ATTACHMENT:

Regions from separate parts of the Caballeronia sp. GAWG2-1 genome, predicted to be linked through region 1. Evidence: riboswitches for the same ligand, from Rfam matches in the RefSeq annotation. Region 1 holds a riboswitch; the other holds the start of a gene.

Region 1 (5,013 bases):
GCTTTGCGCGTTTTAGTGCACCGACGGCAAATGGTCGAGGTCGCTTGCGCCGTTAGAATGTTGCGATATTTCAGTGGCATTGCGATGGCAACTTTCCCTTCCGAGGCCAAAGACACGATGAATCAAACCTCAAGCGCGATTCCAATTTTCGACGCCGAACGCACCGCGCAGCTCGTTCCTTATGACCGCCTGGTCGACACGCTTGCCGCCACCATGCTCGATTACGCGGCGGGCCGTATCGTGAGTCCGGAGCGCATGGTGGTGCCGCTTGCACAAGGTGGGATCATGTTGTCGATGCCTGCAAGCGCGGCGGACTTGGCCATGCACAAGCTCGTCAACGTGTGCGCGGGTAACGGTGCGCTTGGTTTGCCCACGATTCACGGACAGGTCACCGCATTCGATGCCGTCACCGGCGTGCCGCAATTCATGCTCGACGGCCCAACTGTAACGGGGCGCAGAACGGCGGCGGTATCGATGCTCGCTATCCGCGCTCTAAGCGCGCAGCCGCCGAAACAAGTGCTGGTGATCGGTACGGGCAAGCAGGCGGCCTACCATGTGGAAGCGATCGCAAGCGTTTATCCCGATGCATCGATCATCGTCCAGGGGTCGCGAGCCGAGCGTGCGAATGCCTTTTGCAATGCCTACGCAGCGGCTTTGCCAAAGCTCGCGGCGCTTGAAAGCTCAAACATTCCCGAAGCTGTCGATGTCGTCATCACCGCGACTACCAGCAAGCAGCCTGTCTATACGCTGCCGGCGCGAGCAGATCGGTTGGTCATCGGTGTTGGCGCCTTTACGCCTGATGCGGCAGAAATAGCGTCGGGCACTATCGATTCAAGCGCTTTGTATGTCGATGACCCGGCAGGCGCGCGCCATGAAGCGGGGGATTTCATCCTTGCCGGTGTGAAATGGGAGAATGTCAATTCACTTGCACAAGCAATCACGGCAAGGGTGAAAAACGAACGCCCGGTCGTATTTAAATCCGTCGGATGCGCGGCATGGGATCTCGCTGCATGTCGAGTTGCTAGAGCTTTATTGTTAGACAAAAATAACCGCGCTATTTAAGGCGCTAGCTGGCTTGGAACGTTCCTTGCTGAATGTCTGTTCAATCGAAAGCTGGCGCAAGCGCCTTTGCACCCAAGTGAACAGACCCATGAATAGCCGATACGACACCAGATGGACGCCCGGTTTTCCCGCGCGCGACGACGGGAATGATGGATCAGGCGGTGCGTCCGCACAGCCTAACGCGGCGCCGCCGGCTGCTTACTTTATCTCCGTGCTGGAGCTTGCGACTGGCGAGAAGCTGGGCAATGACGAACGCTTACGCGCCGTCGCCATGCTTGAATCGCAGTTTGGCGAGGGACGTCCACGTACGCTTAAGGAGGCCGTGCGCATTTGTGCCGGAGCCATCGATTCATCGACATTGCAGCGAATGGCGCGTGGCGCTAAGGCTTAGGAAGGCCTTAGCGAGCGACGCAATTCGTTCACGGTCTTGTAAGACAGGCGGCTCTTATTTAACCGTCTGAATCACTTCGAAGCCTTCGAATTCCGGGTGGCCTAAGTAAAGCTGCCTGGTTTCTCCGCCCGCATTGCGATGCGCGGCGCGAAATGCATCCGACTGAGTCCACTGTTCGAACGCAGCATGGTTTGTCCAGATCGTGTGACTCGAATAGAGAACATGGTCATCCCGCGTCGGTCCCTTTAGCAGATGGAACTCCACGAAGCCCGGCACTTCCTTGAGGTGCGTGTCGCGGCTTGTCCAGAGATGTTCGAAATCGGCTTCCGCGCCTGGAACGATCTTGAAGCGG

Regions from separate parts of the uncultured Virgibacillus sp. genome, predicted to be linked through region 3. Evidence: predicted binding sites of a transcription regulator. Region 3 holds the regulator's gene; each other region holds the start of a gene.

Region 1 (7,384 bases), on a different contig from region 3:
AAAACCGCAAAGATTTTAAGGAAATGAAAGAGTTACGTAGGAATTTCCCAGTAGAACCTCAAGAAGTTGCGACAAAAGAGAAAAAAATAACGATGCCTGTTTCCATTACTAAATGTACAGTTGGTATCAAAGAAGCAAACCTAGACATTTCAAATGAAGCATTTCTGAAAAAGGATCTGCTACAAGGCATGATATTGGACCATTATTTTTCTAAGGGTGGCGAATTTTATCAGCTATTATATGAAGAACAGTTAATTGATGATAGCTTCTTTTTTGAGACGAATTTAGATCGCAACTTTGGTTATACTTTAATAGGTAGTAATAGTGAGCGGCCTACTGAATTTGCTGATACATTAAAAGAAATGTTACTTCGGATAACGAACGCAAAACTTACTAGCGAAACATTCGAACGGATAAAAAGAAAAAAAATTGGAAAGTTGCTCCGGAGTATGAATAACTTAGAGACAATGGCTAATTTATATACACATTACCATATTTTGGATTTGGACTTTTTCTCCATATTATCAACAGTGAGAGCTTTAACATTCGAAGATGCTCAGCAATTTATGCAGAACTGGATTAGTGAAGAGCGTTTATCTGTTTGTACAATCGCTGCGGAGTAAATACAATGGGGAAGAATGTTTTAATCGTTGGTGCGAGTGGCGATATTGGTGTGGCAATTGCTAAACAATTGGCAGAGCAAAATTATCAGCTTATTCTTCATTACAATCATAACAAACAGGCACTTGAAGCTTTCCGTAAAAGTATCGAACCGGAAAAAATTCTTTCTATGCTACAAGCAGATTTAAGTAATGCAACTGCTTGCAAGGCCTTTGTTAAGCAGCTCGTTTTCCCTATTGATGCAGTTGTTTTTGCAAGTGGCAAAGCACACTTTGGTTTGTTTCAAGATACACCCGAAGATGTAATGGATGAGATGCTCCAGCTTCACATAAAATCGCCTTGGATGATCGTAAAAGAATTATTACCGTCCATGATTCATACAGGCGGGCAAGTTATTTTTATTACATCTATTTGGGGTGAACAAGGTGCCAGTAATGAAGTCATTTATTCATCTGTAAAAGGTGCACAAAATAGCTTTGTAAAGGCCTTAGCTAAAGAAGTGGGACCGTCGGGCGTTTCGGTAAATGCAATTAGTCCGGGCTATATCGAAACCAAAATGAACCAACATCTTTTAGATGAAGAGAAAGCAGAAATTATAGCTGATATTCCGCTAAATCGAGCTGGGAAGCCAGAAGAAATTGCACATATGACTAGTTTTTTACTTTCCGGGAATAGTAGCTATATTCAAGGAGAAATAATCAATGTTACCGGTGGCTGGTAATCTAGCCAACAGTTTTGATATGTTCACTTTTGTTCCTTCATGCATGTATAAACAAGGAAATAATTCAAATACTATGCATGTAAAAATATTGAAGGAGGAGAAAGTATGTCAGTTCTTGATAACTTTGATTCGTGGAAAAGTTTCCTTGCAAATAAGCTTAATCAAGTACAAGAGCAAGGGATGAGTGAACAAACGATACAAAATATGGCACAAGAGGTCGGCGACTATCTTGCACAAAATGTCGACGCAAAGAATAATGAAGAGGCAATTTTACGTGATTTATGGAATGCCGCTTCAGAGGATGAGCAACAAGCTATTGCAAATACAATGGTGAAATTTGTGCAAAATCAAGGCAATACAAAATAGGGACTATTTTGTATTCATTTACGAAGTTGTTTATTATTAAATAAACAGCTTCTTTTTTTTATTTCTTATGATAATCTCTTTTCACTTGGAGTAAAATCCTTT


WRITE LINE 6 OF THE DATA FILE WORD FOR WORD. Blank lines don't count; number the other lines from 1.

AAAACCGCAAAGATTTTAAGGAAATGAAAGAGTTACGTAGGAATTTCCCAGTAGAACCTCAAGAAGTTGCGACAAAAGAGAAAAAAATAACGATGCCTGTTTCCATTACTAAATGTACAGTTGGTATCAAAGAAGCAAACCTAGACATTTCAAATGAAGCATTTCTGAAAAAGGATCTGCTACAAGGCATGATATTGGACCATTATTTTTCTAAGGGTGGCGAATTTTATCAGCTATTATATGAAGAACAGTTAATTGATGATAGCTTCTTTTTTGAGACGAATTTAGATCGCAACTTTGGTTATACTTTAATAGGTAGTAATAGTGAGCGGCCTACTGAATTTGCTGATACATTAAAAGAAATGTTACTTCGGATAACGAACGCAAAACTTACTAGCGAAACATTCGAACGGATAAAAAGAAAAAAAATTGGAAAGTTGCTCCGGAGTATGAATAACTTAGAGACAATGGCTAATTTATATACACATTACCATATTTTGGATTTGGACTTTTTCTCCATATTATCAACAGTGAGAGCTTTAACATTCGAAGATGCTCAGCAATTTATGCAGAACTGGATTAGTGAAGAGCGTTTATCTGTTTGTACAATCGCTGCGGAGTAAATACAATGGGGAAGAATGTTTTAATCGTTGGTGCGAGTGGCGATATTGGTGTGGCAATTGCTAAACAATTGGCAGAGCAAAATTATCAGCTTATTCTTCATTACAATCATAACAAACAGGCACTTGAAGCTTTCCGTAAAAGTATCGAACCGGAAAAAATTCTTTCTATGCTACAAGCAGATTTAAGTAATGCAACTGCTTGCAAGGCCTTTGTTAAGCAGCTCGTTTTCCCTATTGATGCAGTTGTTTTTGCAAGTGGCAAAGCACACTTTGGTTTGTTTCAAGATACACCCGAAGATGTAATGGATGAGATGCTCCAGCTTCACATAAAATCGCCTTGGATGATCGTAAAAGAATTATTACCGTCCATGATTCATACAGGCGGGCAAGTTATTTTTATTACATCTATTTGGGGTGAACAAGGTGCCAGTAATGAAGTCATTTATTCATCTGTAAAAGGTGCACAAAATAGCTTTGTAAAGGCCTTAGCTAAAGAAGTGGGACCGTCGGGCGTTTCGGTAAATGCAATTAGTCCGGGCTATATCGAAACCAAAATGAACCAACATCTTTTAGATGAAGAGAAAGCAGAAATTATAGCTGATATTCCGCTAAATCGAGCTGGGAAGCCAGAAGAAATTGCACATATGACTAGTTTTTTACTTTCCGGGAATAGTAGCTATATTCAAGGAGAAATAATCAATGTTACCGGTGGCTGGTAATCTAGCCAACAGTTTTGATATGTTCACTTTTGTTCCTTCATGCATGTATAAACAAGGAAATAATTCAAATACTATGCATGTAAAAATATTGAAGGAGGAGAAAGTATGTCAGTTCTTGATAACTTTGATTCGTGGAAAAGTTTCCTTGCAAATAAGCTTAATCAAGTACAAGAGCAAGGGATGAGTGAACAAACGATACAAAATATGGCACAAGAGGTCGGCGACTATCTTGCACAAAATGTCGACGCAAAGAATAATGAAGAGGCAATTTTACGTGATTTATGGAATGCCGCTTCAGAGGATGAGCAACAAGCTATTGCAAATACAATGGTGAAATTTGTGCAAAATCAAGGCAATACAAAATAGGGACTATTTTGTATTCATTTACGAAGTTGTTTATTATTAAATAAACAGCTTCTTTTTTTTATTTCTTATGATAATCTCTTTTCACTTGGAGTAAAATCCTTT